Effect of Weed Control Methods on Growth and Development of Weeds in Sugarcane Saccharum officinarum L. Fields
Nadir F. Almubarak1, T. K. Srivastava2
1Department of Field Crop Sciences, College of Agriculture, University of Diyala, Baquba City, Iraq
2Crop Production Division, Indian Institute of Sugarcane Research, Uttar Pradish, India
Nadir F. Almubarak, T. K. Srivastava. Effect of Weed Control Methods on Growth and Development of Weeds in Sugarcane Saccharum officinarum L. Fields. International Journal of Applied Agricultural Sciences. Vol. 1, No. 3, 2015, pp. 49-54. doi: 10.11648/j.ijaas.20150103.11
Abstract: A field experiment on sugarcane was carried out during 2012-2013 season at the Indian Institute of Sugarcane Research Farm, Lucknow (UP), India to assess the effect of weed control methods on growth and development of weeds in sugarcane. The experiment was applied according to the Randomized Complete Block Design RCBD with three replications. Application of weed control methods was made at tiller stage of sugarcane crop (Variety CoSe 92423). All 14 treatments comprising various doses and time of application of sufentrazone alone or in combination with other weed control methods including other herbicides. The results have shown that the weed density and dry matter accumulation were significantly reduced due to different treatments at all the growth stages of the crop in comparison to that of control. Weed growth in terms of weed density was recorded to be the lowest with sulfentrazone (pre-em; 900 g ai/ha) at 60, 90 and 120 Day After Planting. However, the dry matter accumulation by weeds was the lowest with three-hoeing as observed at the same growth stages.
Keywords: Sugarcane, Weed Control, Sufentrazone, Atrazine, Trash Mulching, Hoeing
Sugarcane crop suffers heavy infestation with weeds that can be controlled manually, mechanically, biologically and chemically.The nature of weed problem in sugarcane cultivation is quite different from other field crops because sugarcane is planted with relatively wider row spacing and crop growth is very slow in the initial stages. It takes about 30 - 45 days to complete germination and another 60-75 days for developing full canopy cover . Thus the initial 90-120 days period of crop growth is considered as most critical period of weed competition. Therefore the weed management practice adopted should ensure a weed-free field condition for the first 3-4 months period . Experiments were conducted to evaluate different weed control methods in sugarcane crop. Results revealed that all the weed control methods significantly reduced weed flora and weed biomass as compared to weedy check [4-6].
The specific mode of action for 2,4-D is not completely understood, but like other auxin-type herbicides ethylene evolution is stimulated and uncontrolled growth ensues . Sulfentrazone applied pre-emergence to weeds controls several broadleaf weeds and sedges that are not easily controlled by clomazone[8-10].The trash on decomposition release nutrients which improves the fertility of soil. Mulching with sugarcane trash is, therefore, advantageous over burning which is usually practiced to reduce the incidence of diseases and insect-pests, as in the case of scale insect .
In view of information recorded in foregoing paragraphs the present study was carried out to assess the effect of weed control methods on growth and development of weeds in sugarcane.
2. Materials and Methods
A field experiment was conducted during 2012-2013 season at the Indian Institute of Sugarcane Research farm, Lucknow (UP), India to assess the effect of weed control methods on growth and development of weeds in sugarcane. Application of weed control methods was made at tiller stage of sugarcane crop (Variety CoSe 92423). In all 14 treatments comprising various doses and time of application of sufentrazone alone or in combination with other weed control methods including other herbicides were evaluated in Randomized Complete Block Design (RCBD) with three replications. The treatment details are presented in table 1.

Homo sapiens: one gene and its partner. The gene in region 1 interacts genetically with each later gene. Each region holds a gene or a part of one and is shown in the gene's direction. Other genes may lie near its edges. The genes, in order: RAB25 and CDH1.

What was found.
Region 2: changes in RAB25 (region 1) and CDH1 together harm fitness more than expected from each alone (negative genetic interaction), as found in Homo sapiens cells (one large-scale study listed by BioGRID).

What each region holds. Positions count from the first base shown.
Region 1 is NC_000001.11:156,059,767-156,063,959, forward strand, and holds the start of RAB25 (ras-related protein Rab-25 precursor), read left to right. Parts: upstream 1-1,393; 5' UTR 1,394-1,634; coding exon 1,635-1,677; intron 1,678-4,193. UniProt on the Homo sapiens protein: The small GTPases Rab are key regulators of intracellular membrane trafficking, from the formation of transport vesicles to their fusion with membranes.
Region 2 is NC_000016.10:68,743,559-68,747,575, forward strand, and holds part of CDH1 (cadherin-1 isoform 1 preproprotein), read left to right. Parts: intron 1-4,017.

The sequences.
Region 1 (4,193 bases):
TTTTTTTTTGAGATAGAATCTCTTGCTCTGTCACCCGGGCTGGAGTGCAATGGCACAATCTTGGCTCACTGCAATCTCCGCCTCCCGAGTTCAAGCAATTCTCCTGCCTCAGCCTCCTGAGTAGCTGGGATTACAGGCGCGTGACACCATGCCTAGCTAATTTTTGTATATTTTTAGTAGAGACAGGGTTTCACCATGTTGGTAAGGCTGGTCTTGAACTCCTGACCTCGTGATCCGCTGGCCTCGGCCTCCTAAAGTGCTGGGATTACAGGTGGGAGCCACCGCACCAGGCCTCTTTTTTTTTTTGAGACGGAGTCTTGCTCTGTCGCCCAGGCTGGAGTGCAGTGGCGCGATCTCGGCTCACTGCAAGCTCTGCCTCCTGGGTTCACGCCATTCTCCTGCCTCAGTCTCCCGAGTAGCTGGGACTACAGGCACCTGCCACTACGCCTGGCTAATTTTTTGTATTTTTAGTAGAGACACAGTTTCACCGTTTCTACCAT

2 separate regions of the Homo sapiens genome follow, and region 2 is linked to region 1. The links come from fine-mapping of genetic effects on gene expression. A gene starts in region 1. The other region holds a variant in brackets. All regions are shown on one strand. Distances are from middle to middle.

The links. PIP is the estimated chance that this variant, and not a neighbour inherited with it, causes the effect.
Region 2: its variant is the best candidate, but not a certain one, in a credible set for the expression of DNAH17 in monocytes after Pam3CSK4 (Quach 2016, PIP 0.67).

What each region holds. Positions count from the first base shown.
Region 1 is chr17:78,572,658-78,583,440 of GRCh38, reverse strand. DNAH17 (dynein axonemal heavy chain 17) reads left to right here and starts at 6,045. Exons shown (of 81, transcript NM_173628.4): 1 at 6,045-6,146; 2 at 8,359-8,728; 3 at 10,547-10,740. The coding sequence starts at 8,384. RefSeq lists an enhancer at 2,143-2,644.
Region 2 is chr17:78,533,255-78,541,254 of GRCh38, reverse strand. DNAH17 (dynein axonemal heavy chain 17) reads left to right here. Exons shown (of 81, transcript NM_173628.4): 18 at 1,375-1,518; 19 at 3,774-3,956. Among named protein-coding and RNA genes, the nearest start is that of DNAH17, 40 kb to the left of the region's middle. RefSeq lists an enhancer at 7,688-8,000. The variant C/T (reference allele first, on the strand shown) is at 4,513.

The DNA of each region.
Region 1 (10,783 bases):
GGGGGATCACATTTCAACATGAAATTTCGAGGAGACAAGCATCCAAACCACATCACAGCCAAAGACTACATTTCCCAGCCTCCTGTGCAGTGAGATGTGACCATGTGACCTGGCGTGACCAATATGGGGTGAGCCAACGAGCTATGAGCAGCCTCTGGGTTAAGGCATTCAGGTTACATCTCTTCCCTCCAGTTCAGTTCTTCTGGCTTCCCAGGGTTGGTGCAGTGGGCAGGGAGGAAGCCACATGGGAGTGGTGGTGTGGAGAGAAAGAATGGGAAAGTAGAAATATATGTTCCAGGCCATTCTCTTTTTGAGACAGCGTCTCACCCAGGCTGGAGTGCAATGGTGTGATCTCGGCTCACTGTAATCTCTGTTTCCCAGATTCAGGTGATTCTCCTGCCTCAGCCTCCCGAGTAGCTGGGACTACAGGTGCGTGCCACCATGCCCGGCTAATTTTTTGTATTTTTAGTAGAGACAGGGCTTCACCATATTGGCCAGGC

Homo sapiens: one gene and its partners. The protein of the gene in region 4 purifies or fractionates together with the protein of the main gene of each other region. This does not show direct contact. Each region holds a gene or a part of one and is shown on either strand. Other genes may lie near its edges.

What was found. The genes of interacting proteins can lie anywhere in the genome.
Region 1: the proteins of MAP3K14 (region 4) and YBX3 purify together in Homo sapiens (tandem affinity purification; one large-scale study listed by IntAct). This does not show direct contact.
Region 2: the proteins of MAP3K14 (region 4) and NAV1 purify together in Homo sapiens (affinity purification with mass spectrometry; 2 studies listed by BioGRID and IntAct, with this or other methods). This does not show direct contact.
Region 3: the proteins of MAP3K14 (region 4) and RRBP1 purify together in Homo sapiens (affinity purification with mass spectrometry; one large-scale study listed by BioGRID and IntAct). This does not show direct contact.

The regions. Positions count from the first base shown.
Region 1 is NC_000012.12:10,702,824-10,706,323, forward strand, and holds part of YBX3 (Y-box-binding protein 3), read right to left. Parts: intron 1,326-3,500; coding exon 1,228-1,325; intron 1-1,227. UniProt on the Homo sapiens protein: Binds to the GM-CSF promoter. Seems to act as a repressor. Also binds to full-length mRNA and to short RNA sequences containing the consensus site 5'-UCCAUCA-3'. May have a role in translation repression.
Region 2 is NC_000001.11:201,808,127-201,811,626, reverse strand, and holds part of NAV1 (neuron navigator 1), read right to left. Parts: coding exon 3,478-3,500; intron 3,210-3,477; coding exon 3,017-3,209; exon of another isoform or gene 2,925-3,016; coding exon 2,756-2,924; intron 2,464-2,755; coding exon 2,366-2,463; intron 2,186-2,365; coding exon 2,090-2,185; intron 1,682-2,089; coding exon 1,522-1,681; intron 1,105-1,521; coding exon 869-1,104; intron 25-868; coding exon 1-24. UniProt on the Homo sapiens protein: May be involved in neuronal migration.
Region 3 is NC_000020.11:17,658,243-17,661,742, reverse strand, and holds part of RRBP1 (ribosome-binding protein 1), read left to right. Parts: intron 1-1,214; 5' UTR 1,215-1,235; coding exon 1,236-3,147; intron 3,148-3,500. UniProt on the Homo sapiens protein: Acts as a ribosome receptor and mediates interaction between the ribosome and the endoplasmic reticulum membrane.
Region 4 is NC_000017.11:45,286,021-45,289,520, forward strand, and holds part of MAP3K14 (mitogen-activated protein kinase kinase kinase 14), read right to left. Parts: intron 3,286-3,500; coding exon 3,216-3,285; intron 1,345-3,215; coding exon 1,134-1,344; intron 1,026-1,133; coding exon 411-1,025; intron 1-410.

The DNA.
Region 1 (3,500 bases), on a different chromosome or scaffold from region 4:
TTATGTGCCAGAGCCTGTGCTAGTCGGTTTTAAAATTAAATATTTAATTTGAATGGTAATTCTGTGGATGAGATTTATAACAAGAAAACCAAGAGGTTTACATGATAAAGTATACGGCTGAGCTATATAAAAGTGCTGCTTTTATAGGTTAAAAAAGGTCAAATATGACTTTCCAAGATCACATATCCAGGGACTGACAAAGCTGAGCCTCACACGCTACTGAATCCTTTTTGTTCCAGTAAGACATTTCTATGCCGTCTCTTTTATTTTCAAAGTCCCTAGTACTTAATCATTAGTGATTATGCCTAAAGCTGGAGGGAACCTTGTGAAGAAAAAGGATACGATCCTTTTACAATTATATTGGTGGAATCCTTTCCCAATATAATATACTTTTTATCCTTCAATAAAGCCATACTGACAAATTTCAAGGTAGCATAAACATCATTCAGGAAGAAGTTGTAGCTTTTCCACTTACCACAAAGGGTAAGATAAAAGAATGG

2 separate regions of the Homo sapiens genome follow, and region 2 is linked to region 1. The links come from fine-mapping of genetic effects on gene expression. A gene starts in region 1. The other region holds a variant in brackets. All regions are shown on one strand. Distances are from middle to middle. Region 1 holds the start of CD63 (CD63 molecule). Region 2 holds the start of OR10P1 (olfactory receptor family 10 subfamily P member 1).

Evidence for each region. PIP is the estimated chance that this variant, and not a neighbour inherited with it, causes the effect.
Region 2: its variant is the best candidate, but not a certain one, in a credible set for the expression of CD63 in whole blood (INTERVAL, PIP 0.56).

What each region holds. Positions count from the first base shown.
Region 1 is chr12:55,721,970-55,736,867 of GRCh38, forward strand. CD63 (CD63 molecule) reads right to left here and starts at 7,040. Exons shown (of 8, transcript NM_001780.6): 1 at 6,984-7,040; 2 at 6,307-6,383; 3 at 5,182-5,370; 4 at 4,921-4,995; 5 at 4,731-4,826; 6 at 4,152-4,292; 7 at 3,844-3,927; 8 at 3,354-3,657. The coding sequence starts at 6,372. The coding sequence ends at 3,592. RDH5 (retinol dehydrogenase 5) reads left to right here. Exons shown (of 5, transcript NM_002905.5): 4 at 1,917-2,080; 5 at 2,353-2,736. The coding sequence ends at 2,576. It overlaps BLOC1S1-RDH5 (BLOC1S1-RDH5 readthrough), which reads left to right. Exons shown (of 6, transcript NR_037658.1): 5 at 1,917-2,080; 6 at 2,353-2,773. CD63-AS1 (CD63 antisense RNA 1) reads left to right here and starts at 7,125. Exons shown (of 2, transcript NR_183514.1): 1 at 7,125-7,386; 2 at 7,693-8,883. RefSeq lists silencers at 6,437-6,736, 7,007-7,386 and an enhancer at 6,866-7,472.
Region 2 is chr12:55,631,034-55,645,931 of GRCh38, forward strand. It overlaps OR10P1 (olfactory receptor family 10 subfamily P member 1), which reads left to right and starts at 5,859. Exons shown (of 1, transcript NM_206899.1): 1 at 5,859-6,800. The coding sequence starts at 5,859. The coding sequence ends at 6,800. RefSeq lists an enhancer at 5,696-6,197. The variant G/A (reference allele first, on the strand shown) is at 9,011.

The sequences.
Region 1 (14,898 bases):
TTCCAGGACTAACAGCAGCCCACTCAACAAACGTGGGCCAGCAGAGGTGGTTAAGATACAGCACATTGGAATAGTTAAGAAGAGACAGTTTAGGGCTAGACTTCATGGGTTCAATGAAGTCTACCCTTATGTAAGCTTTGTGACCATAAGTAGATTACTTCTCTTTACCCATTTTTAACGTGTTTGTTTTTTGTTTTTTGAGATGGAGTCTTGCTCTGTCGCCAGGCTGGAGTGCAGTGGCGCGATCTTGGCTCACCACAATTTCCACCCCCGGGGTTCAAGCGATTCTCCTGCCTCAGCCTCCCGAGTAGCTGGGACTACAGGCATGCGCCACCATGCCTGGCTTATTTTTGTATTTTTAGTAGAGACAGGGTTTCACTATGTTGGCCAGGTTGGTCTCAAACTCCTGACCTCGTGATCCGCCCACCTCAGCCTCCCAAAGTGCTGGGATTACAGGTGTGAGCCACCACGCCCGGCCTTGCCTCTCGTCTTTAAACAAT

The soil of the experimental site was Sandy loam with pH 7.83 and organic carbon 0.40%, however available N, P2O5 and K2O were determined to be 222.6, 16.8 and 186.1 kg/ha, respectively. The gross plot size was kept 36m² comprising six rows of sugarcane placed at 75 cm distance from each other. Each experimental unit was separated from other by 0.5 m while distance between two replications was 1.5 m. Each experimental unit contained six rows of sugarcane having length of 8 m. Recommended doses of fertilizers including 150 kg N, 60 kg P2O5 and 60 kg K2O/ha was added to experimental land. Nitrogen was added by application of urea (46% N), in three parts. First part before planting, second part 60 days after planting (DAP) and the third part 90 DAP. Full dose of P and K were applied at the time of planting. Bavistin (systemic fungicide) was used for seed treatment @ 0.2%, whereas chlorpyriphos (insecticide) was applied at the rate of 5 L/ha for drenching of sugarcane setts to ward of termites and other insects.
|No.||Treatment||Time of application||Dose (g ai/ha)||Dose ( ml/ha)|
|T1||Sulfentrazone 48% F||PPI||480||1000|
|T2||Sulfentrazone 48% F||PPI||600||1250|
|T3||Sulfentrazone 48% F||PPI||720||1500|
|T4||Sulfentrazone 48% F||PPI||900||1875|
|T5||Sulfentrazone 48% F||Pre-em:3DAP||480||1000|
|T6||Sulfentrazone 48% F||Pre-em:3DAP||600||1250|
|T7||Sulfentrazone 48% F||Pre-em:3DAP||720||1500|
|T8||Sulfentrazone 48% F||Pre-em:3DAP||900||1875|
|T9||Atrazine 50 WP+2,4 D 80% WP||Pre-em:3DAP + 60 DAP||2000+1000|
|T10||Three-hoeing||60, 90, 120 DAP|
|T11||Trash mulching||3 DAP|
|T12||T2 + one hoeing at 60 DAP|
|T13||T6 + one hoeing at 60 DAP|
|T14||Untreated control (weedy)|
Pre-em: Pre-emergence；DAP: Days after planting
The methods were applied in recording of observations on different parameters as follows:
- Germination percentage
Calculated number of plants that appeared above soil surface 45 DAP.
All the weeds present in the control experimental plot were uprooted and identified.
-Weed density (number/m²)
A quadrant sized 1.0 m X 1.0 m was thrown randomly in each experimental unit three times and green weed plants those were not affected by herbicides were counted and averaged.
-Percentage of weed control (%)
Was calculated from the following equation:
-Dry weight of weeds (g)
Green weed plants were cut at the soil surface from the same site in the experimental unit three times the quadrant (1.0 m2) was used for counting of weeds for calculating weed density. The weeds samples were air dried under laboratory conditions.
-Inhibition proportion of dry matter (%): Was calculated from the following equation:
Analysis of data was done using statistical tools of Randomized Complete Block Design. LSD was used to compare treatments at significant level of 0.05 .